In the following video, Browning speaks to reporters outside the Governor's office on Wednesday, January 11, after submitting his letter of resignation as Secretary of State.

Controversies

Voter roll review

Before resigning his post as secretary in early 2012, Kurt Browning (R) had been working for months to gain access to a federal immigration database which would allow Florida's elections division to accurately identify and remove ineligible voters from the state's voter rolls. Browning pursued this goal on the urging of Gov. Scott, according to an account Browning gave the Associated Press in May. At the time when Scott made his initial request for Browning to weed out non-citizens from the voter rolls, the only strategy Florida had in place for determining a resident's eligibility was to reference the state's drivers license database, a strategy which yielded inflated numbers, and in which Browning was not sufficiently confident to share search results with elections supervisors. His lack of confidence in the system led Browning to seek access from the U.S. Department of Homeland Security to its tracking system for non-citizens. He was ultimately denied access. When Browning resigned, he was still reluctant to pass on the information generated by the flawed drivers license system to the elections supervisors, for fear that acting on them would incite a "firestorm of press and criticism."[5] When Detzner took over, he continued Browning's work, but did not continue in the same vein of restraint. "Although Mr. Detzner acknowledged the flaws in the database, he forwarded the names to county election supervisors."[6] Detzner instructed the supervisors to send letters to those whose names turned up on the search, requesting they respond within 30 days with verification of their citizenship or else their names will be removed from the rolls. Detzner's establishment of a 30 day window for suspected non-citizens to come forward with proof of eligibility has drawn accusations of discriminatory voter disenfranchisement by the U.S. Justice Department, and violation of the 1965 Voting Rights Act due to the timing of the voter roll review being so close to an election. An article published in the New York Times on June 1 summarized Florida's recent attempts to prune its voter rolls, including Browning's account of his experience leading the charge as secretary. Though Browning cited the long commute as his reason for resigning, the article suggests that the voter roll review was also a factor: "Lacking confidence in the search, Mr. Browning resigned early this year."[6]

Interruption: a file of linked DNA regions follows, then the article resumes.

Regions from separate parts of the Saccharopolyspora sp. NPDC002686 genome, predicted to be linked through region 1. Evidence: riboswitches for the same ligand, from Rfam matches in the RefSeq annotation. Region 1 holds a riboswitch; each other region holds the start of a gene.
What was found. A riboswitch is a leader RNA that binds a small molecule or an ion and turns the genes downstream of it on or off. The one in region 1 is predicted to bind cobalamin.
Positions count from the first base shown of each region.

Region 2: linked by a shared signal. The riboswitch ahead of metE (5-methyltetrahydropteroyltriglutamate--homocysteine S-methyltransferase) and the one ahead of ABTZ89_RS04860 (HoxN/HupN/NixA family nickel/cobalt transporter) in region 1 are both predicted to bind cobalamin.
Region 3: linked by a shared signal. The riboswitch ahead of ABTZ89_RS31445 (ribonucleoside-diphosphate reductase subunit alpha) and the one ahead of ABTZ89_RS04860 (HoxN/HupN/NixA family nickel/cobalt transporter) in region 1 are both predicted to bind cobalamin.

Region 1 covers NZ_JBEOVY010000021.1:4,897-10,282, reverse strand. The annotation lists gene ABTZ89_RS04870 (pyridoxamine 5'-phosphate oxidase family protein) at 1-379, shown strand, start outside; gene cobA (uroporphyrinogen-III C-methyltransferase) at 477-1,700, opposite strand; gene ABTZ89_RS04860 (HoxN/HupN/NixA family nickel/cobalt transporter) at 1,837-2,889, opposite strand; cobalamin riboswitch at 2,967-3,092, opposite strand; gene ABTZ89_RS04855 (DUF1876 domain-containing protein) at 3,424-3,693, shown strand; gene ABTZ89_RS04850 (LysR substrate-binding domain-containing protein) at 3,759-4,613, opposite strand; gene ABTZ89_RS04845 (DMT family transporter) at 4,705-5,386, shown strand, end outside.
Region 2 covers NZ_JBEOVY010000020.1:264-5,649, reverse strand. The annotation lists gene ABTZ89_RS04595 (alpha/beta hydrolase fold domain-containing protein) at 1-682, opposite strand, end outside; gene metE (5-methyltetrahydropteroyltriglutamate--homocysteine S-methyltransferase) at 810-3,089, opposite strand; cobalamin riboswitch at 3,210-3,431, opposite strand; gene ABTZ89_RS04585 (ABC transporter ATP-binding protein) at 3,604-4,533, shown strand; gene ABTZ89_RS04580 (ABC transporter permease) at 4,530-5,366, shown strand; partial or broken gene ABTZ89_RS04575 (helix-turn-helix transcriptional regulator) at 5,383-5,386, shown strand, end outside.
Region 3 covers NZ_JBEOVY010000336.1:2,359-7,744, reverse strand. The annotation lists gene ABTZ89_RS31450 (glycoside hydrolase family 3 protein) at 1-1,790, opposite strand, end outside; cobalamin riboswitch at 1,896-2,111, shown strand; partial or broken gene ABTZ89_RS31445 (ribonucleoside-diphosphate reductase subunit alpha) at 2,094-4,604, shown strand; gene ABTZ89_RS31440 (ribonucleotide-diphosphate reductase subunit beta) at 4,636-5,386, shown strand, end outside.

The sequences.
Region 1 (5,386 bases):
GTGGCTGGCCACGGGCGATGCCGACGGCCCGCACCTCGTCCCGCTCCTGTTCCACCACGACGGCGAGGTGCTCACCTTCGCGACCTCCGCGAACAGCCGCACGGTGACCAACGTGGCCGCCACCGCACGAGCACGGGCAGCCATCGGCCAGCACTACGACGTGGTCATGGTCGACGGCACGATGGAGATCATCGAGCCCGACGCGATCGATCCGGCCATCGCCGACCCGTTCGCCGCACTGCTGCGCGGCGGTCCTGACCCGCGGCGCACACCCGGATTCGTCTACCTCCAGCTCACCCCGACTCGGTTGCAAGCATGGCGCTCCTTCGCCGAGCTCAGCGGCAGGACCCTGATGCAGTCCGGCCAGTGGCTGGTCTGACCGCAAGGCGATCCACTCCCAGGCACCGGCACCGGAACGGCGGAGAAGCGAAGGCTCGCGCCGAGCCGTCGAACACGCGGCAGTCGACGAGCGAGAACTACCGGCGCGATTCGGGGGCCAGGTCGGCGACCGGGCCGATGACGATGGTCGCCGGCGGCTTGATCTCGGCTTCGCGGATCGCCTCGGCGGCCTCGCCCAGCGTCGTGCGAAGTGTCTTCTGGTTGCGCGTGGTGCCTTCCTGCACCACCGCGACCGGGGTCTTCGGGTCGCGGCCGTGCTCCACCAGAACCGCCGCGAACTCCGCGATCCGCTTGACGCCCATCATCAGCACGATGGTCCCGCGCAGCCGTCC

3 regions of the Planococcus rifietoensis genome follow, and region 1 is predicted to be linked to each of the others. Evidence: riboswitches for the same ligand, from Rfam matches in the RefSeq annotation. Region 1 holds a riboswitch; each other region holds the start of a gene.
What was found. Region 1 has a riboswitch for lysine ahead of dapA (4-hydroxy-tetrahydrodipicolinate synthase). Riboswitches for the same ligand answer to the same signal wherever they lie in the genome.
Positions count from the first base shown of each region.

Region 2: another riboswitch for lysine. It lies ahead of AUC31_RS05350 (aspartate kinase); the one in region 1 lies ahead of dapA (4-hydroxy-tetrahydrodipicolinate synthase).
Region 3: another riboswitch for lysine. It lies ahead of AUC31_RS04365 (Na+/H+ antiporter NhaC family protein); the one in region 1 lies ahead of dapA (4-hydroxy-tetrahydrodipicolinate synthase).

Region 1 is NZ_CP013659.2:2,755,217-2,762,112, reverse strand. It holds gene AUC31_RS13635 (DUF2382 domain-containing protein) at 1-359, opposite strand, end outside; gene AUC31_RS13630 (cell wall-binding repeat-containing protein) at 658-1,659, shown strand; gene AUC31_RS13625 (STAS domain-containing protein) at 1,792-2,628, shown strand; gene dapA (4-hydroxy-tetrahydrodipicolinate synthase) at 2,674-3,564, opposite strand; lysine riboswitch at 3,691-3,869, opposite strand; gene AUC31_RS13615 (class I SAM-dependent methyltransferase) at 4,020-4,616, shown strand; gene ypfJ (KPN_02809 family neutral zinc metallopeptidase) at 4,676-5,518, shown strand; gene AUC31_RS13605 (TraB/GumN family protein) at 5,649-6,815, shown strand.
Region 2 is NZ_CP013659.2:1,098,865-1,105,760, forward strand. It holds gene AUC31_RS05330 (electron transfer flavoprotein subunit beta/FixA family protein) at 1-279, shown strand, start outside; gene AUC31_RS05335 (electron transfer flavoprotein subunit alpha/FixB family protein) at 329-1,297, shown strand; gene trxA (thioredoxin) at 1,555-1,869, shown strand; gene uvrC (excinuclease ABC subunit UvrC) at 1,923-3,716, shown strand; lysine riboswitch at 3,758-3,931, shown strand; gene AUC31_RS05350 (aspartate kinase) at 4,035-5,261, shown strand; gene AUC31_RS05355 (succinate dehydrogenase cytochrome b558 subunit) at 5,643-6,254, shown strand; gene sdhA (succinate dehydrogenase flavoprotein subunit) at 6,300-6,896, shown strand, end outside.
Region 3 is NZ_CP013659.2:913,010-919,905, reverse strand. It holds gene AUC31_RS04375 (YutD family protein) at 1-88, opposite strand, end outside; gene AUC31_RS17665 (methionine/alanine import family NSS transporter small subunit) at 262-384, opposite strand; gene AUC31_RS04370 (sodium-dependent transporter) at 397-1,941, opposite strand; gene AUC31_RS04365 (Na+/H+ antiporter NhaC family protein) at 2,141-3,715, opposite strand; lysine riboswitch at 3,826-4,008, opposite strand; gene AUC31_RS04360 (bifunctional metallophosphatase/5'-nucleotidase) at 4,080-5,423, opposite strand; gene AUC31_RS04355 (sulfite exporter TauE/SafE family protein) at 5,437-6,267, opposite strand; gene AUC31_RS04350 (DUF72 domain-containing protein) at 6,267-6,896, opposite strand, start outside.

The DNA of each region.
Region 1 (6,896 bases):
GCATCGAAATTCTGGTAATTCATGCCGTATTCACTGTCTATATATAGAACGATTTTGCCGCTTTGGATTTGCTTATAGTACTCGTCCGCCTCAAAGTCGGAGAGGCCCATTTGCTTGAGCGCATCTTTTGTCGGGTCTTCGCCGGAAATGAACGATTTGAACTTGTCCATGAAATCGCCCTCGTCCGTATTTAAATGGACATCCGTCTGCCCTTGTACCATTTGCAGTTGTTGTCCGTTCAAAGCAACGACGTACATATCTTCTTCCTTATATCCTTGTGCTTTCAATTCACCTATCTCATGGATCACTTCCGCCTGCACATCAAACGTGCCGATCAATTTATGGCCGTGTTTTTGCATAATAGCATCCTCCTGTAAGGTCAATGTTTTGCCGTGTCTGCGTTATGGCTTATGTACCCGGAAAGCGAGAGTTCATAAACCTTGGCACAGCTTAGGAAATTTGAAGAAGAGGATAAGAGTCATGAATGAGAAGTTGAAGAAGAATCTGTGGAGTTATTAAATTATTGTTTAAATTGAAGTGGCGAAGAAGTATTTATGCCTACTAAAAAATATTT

Personal

Browning resides in Dade City, Florida, with his wife Kathy.

See also

External links

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References

Political offices
Preceded by
Sue McCourt Cobb
Florida Secretary of State
2007–2012
Succeeded by
Ken Detzner